For those of you in upstate New York and into birds, or just into birds in general, you should "Like" the Southern Adirondack Audubon Society Facebook page I just created. It's an idea I've had for some time now, and brought up at a board meeting (why yes, I was on the board) in spring before I suddenly found a cool bird research job and got distracted. It apparently has marinated in the minds of my fellow lovely board members, as the president messaged me about 7 hours ago asking if I may get started on such activity! I didn't have to think twice. It is in a very rudimentary stage for now, as I'm exhausted from training all morning and working this evening and then grocery shopping, but once I communicate with my fellow birders over there in SAASland, things should come together. The Events page is bare as August tends to be our quiet month, although if I remember quickly, we get VERY busy in the fall! There are also many related bird events in the area this autumn from other organizations/non-profits, and then when winter comes we do surveys. So we should have a lot to mention on our Facebook page.

Our (I'm still also a member and like to speak on behalf of SAAS when we do cool stuff) programs are absolutely worth going to. They aren't always directly about birds, but we've had great stories told, including that by Steve Mackey of hiking the Appalachian Trail, and Jackie ( of http://saratogawoodswaters.blogspot.com/ fame) and Sue (who keeps this beautiful blog: http://watrlily.blogspot.com/) talking about wildflower walks, loaded with beautiful photos.

I don't usually talk about SAAS in my blog, but I really should. I love the local Audubon chapter and the people I have met through it are some of the most amazing people I have met in my 29 years. I think the org is understated and not as well-noticed as it should as a local establishment. So I take it upon myself to at least talk about SAAS things in this blog, and to keep that Facebook page updated.

Saturday, August 20, 2011

Bog Meadow Brook/Quechee Gorge

A few days ago I went searching for a different birding spot since I'm so familiar with Betar, I can predict what's going to be there. This is not a bad thing, but it gets quiet over there during early fall migration, and I wanted a place less predictable for myself. And thus, my drive to Saratoga Springs, NY.

I highly recommend Bog Meadow Brook Trail if you're anywhere nearby, at almost any time of the year (though spring = mud, winter = deep snow). The main parking lot is on Route 29/Lake Avenue but I find the first leg of the trail isn't great for birding because you can hear the traffic for quite a ways. There's more parking on the other side, off Meadowbrook Road just before County Rd 67 (take Exit 14 from I-87 and head east on Union Avenue/9P).

Bog Meadow is an old railroad track mostly grown over without rails left; there are some wooden boards perpendicular to the trail, I wouldn't recommend walking on them if they are wet unless you feel like slipping and smacking your head against a nearby tree. The entire trail is almost all varying levels of marsh, save for one section of forest with a lot of understory growth. One section includes a boardwalk over an open wet area, and further along you come across an even larger wet area - great for spotting marsh-loving herons and the occasional egret or, as we had in spring migration, a northern shoveler, first spotted by yours truly.

My latest walk along this trail was really productive. There were plenty of fledglings all down the trail of various species, and a nest that included two American robins nearly ready to fledge themselves! And fall migration is apparently hitting this spot already. Solitary sandpipers do not breed in this area as far as I know, and I first became acquainted with the species in the spring at the yellowthroat research site just north of Skidmore College. A pair stayed for a week or two there, before finishing off their migration north. I ran across yet another pair at Bog Meadow two days ago at the boardwalk marsh, one standing guard on a rock, the other slightly bobbing it's head while foraging as if it had a mild case of hiccups. If I had not been sure of their ID based on either field markings, I eventually saw the characteristic white spotting on their upperparts and clean white breast and flanks. These guys were my best spotting of the day/week!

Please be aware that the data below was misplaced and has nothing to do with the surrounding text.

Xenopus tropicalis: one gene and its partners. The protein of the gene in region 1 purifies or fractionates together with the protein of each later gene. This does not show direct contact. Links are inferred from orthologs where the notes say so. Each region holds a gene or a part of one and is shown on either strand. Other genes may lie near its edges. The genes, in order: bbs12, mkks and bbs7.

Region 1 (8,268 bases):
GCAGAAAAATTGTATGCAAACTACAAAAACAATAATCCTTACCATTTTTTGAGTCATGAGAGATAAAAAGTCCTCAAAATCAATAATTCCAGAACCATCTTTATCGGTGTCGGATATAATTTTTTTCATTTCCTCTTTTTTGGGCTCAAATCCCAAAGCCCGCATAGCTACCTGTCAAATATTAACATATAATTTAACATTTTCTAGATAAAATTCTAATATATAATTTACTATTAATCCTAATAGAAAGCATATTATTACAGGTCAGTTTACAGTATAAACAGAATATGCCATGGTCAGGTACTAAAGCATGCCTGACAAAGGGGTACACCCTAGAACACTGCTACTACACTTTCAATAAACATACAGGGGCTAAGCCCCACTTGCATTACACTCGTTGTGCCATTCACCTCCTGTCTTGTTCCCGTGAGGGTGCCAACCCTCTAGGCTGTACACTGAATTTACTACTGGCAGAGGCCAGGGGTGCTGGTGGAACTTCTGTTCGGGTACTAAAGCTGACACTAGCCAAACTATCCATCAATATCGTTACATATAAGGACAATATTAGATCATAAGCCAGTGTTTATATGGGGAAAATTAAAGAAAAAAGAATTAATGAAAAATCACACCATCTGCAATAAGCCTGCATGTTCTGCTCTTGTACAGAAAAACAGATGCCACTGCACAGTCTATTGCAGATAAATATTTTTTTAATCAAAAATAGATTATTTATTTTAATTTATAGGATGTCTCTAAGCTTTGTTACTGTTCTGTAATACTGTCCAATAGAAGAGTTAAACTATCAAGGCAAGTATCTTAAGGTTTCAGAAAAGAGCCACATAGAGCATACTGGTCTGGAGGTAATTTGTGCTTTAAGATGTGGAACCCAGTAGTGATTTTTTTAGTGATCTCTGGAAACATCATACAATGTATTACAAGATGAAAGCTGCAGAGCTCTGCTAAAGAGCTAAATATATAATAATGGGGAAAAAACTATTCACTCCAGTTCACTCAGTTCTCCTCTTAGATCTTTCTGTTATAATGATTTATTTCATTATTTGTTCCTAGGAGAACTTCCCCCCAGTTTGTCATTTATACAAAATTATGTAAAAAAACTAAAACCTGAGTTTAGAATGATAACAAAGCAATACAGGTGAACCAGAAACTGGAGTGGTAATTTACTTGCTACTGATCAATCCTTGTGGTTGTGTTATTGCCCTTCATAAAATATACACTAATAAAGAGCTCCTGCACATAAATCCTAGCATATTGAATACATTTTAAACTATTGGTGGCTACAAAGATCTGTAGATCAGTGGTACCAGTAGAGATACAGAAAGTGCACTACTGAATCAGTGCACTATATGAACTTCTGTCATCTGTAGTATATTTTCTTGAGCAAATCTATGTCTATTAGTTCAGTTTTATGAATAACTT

There were multiple great blue herons along the trail in the wet spots, lazily walking about at the boardwalk marsh. One heron found himself in a more dangerous spot in the larger wet area along with an obviously spooked green heron trying to hide along the shore I was walking along. Both birds would try to find a hiding spot, and then be forced to alight for a few minutes, grazing the water with their feet while trying to stay out of a red-tailed hawk's way. The hawk would be invisible somewhere along the tree line but call consistently before swooping down over the water and back up again. I also had a red-tailed hawk calling near the forest, and it had flown down so low over my head that my reflex was to duck. The herons also might have been freaked out over the presence of an osprey, of which I had never seen at Bog Meadow in the past! A belted kingfisher was consistently flying about over the water and calling in alarm.

Another species I had never seen at Bog Meadow in the past and saw two days ago was a yellow-bellied sapsucker. Even more amazing, this one was a juvenile, complete with a gray head with two broad white stripes - if you look in the Crossley Guide, you can check this out. The only way I knew the species was by looking at it's back, wing, and tail black-and-white pattern. Bog Meadow is rife with other woodpecker species. This time I heard a red-bellied woodpecker and downy woodpecker.

The most irritating observation for birders this time of year at Bog Meadow is the load of flycatchers, mostly Empids, and therefore nearly unidentifiable as they are quiet due to the end of the breeding season. I had quite a few. One was likely a yellow-bellied based on the shape of it's eye-ring. I also had other flycatchers, including a juvenile great crested and a bunch of eastern wood-pewees, the latter of which still sang.

The sparrows are mostly gone now, although I had a late swamp sparrow singing.